Upon closeout in 2022, Onondaga Environmental Institute’s (OEI) Sustain Our Great Lakes (SOGL) grant, Phase 2 of “Restoring Native Brook Trout in Onondaga Creek”, proved to be a great success despite numerous obstacles stemming from the pandemic and other unexpected hurdles. At the completion of this project, the following accomplishments were achieved in the West Branch of Onondaga Creek: (1) removal of a 300 cubic-yard gravel bar at Red Mill Rd, (2) removal of 18 Large Woody Debris (LWD) jams, and (3) replacement of two undersized culverts with a timber bridge. Collectively, this work has rectified one barrier, improved stream habitat within a two-mile section of stream, improved aquatic connectivity a minimum of 8.5 miles between mainstem and tributary (N=4) habitat, and improved fish passage along 7 miles of the mainstream West Branch for the enhancement of native Brook Trout populations. In addition to the ecological benefits achieved because of this project, the culvert removal effort that occurred on a Central New York Land Trust property in June 2022 has already received significant positive feedback from the public and has increased recreational opportunities in the watershed. Stream monitoring has shown improvements in physical habitat within the study area, documented long-term temperature suitability for Brook Trout, and increases in fish species richness from previous surveys. Long-term monitoring beyond this grant will continue to help demonstrate the positive impacts this project will have on expanding Brook Trout populations throughout a significant area of the West Branch.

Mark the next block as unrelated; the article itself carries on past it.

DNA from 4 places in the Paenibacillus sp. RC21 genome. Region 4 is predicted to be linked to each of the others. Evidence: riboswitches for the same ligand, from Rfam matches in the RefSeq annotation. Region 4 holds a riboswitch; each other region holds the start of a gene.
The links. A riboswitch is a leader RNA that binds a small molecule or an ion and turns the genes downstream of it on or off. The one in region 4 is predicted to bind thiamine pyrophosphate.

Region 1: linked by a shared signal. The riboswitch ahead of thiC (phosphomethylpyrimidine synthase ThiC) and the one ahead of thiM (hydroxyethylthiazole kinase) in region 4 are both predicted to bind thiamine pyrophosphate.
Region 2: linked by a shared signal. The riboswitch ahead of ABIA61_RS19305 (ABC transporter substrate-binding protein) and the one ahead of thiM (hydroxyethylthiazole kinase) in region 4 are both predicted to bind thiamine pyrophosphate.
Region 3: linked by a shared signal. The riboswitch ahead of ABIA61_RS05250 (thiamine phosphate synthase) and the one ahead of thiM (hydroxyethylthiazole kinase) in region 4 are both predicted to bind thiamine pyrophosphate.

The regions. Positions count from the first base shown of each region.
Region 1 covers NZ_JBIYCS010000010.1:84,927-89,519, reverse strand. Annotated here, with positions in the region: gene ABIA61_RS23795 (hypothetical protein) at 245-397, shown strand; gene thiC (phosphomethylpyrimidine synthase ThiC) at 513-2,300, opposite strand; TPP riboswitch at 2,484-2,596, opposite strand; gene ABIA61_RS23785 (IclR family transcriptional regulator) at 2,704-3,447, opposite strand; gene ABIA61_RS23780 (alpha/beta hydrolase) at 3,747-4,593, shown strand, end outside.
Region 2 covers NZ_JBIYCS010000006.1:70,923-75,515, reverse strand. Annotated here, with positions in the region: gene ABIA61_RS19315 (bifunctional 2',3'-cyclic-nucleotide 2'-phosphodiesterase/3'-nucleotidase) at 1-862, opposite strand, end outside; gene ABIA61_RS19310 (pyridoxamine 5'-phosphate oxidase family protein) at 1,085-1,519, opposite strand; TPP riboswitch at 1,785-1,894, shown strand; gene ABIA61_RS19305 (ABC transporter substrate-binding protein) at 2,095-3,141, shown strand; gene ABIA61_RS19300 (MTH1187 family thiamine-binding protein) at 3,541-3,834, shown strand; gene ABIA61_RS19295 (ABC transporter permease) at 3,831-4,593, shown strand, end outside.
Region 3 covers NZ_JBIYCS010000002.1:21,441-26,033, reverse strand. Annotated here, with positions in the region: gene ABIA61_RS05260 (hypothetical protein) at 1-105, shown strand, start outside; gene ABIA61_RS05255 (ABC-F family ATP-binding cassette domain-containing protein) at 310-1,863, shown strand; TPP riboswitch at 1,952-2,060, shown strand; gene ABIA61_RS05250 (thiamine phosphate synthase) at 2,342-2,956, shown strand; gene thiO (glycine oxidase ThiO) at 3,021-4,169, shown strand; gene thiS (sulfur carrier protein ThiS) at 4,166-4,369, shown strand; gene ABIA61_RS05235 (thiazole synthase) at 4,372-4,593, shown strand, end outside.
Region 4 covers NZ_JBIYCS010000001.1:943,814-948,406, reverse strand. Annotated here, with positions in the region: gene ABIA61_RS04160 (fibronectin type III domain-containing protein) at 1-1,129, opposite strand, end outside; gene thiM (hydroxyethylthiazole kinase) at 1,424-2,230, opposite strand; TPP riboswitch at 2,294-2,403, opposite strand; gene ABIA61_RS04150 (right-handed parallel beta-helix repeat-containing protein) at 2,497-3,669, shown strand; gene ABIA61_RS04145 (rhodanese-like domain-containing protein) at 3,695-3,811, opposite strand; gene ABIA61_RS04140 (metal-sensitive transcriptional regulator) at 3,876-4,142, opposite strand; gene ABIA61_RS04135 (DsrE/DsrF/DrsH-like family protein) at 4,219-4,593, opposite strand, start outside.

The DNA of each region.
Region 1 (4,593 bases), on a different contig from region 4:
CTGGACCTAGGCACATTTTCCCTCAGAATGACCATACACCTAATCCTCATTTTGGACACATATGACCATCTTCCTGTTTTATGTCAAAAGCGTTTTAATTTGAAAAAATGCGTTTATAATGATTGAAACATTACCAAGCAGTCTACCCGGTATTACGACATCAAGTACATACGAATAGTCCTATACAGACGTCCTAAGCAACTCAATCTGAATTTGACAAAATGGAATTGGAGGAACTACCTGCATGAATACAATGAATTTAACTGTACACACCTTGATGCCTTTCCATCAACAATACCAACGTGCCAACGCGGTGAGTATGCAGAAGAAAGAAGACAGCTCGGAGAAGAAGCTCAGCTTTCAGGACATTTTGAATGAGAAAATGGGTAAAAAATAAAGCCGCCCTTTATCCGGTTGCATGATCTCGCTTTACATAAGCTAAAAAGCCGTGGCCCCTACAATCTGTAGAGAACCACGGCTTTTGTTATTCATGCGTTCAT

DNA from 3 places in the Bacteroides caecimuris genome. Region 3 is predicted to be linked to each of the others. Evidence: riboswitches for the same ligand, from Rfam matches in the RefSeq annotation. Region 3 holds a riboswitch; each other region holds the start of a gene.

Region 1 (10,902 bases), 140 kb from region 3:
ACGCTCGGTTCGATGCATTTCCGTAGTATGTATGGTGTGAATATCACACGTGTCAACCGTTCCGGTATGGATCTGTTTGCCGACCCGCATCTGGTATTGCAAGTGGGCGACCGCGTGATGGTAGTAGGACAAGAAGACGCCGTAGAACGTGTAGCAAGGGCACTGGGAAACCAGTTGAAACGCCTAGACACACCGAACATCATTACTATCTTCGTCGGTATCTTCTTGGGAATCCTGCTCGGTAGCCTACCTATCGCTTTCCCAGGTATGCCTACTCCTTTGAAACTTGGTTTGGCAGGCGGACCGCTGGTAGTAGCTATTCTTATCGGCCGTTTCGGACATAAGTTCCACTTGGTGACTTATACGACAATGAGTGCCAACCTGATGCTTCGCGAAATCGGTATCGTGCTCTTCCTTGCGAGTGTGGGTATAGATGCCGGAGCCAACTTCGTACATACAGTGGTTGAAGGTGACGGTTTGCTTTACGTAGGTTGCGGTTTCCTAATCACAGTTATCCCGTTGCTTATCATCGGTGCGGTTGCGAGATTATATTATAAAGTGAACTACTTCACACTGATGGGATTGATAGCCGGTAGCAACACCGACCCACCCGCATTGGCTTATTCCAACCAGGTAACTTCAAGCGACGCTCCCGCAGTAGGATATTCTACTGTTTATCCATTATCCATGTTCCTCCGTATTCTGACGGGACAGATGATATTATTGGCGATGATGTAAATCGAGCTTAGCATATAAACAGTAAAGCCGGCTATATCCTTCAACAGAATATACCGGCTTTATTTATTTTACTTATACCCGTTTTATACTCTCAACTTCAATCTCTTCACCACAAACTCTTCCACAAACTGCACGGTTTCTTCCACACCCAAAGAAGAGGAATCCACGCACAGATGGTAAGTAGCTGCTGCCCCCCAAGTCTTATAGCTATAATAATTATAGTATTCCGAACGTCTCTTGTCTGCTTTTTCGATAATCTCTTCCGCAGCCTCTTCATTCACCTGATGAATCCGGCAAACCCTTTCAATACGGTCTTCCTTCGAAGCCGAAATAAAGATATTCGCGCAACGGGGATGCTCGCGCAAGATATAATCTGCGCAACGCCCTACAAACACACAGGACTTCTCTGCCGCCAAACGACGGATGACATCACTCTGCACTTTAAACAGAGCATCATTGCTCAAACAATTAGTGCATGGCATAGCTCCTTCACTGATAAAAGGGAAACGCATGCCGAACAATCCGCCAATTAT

OEI, with instrumental support from partners, was able to meet and exceed performance measures. The target value of 3.6 for instream miles restored was exceeded by 4.9 for a total of 8.5 miles restored. For fish passage improvements, the target value of 6 miles was exceeded for a total of 7 miles of stream opened. The target value of rectifying 1 passage barrier was achieved as proposed for fish passage improvement.
OEI is grateful for the community’s response to this project, including The Central New York Land Trust’s Facebook post on July 3, 2022 regarding the new timber bridge, “Pleasant Valley is worth a visit for the wildlife alone. Last evening we were mesmerized by the cacophony of frog and bird songs while we watched cedar waxwing and yellow warblers dive through the air catching insects from this new vantage point. Do yourself a favor and connect with your favorite natural space, or find a new spot to stop, breathe, and experience the wonders of our wilderness.”